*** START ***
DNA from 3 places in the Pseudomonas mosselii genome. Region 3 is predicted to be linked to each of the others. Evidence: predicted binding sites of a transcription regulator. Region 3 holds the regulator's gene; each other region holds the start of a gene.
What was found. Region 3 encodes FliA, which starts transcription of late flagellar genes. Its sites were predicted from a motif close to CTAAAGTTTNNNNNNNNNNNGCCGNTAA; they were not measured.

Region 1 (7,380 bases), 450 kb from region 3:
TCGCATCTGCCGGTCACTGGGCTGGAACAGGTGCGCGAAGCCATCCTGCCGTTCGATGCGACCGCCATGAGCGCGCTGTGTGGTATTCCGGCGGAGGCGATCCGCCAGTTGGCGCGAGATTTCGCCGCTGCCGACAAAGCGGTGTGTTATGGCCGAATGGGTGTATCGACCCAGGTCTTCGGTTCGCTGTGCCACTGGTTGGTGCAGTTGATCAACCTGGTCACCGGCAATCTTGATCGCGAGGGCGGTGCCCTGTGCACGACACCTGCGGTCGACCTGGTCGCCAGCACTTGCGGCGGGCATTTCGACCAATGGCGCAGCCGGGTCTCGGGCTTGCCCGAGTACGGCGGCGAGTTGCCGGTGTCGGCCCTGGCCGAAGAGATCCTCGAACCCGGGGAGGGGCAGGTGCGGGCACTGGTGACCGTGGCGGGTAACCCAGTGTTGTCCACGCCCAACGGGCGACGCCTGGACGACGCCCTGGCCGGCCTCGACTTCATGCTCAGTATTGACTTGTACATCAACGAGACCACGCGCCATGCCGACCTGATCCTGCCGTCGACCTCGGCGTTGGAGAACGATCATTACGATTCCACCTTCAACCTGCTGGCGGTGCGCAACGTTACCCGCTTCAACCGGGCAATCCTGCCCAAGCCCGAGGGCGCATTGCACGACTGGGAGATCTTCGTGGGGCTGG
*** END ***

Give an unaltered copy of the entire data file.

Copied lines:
DNA from 3 places in the Pseudomonas mosselii genome. Region 3 is predicted to be linked to each of the others. Evidence: predicted binding sites of a transcription regulator. Region 3 holds the regulator's gene; each other region holds the start of a gene.
What was found. Region 3 encodes FliA, which starts transcription of late flagellar genes. Its sites were predicted from a motif close to CTAAAGTTTNNNNNNNNNNNGCCGNTAA; they were not measured.

Region 1 (7,380 bases), 450 kb from region 3:
TCGCATCTGCCGGTCACTGGGCTGGAACAGGTGCGCGAAGCCATCCTGCCGTTCGATGCGACCGCCATGAGCGCGCTGTGTGGTATTCCGGCGGAGGCGATCCGCCAGTTGGCGCGAGATTTCGCCGCTGCCGACAAAGCGGTGTGTTATGGCCGAATGGGTGTATCGACCCAGGTCTTCGGTTCGCTGTGCCACTGGTTGGTGCAGTTGATCAACCTGGTCACCGGCAATCTTGATCGCGAGGGCGGTGCCCTGTGCACGACACCTGCGGTCGACCTGGTCGCCAGCACTTGCGGCGGGCATTTCGACCAATGGCGCAGCCGGGTCTCGGGCTTGCCCGAGTACGGCGGCGAGTTGCCGGTGTCGGCCCTGGCCGAAGAGATCCTCGAACCCGGGGAGGGGCAGGTGCGGGCACTGGTGACCGTGGCGGGTAACCCAGTGTTGTCCACGCCCAACGGGCGACGCCTGGACGACGCCCTGGCCGGCCTCGACTTCATGCTCAGTATTGACTTGTACATCAACGAGACCACGCGCCATGCCGACCTGATCCTGCCGTCGACCTCGGCGTTGGAGAACGATCATTACGATTCCACCTTCAACCTGCTGGCGGTGCGCAACGTTACCCGCTTCAACCGGGCAATCCTGCCCAAGCCCGAGGGCGCATTGCACGACTGGGAGATCTTCGTGGGGCTGG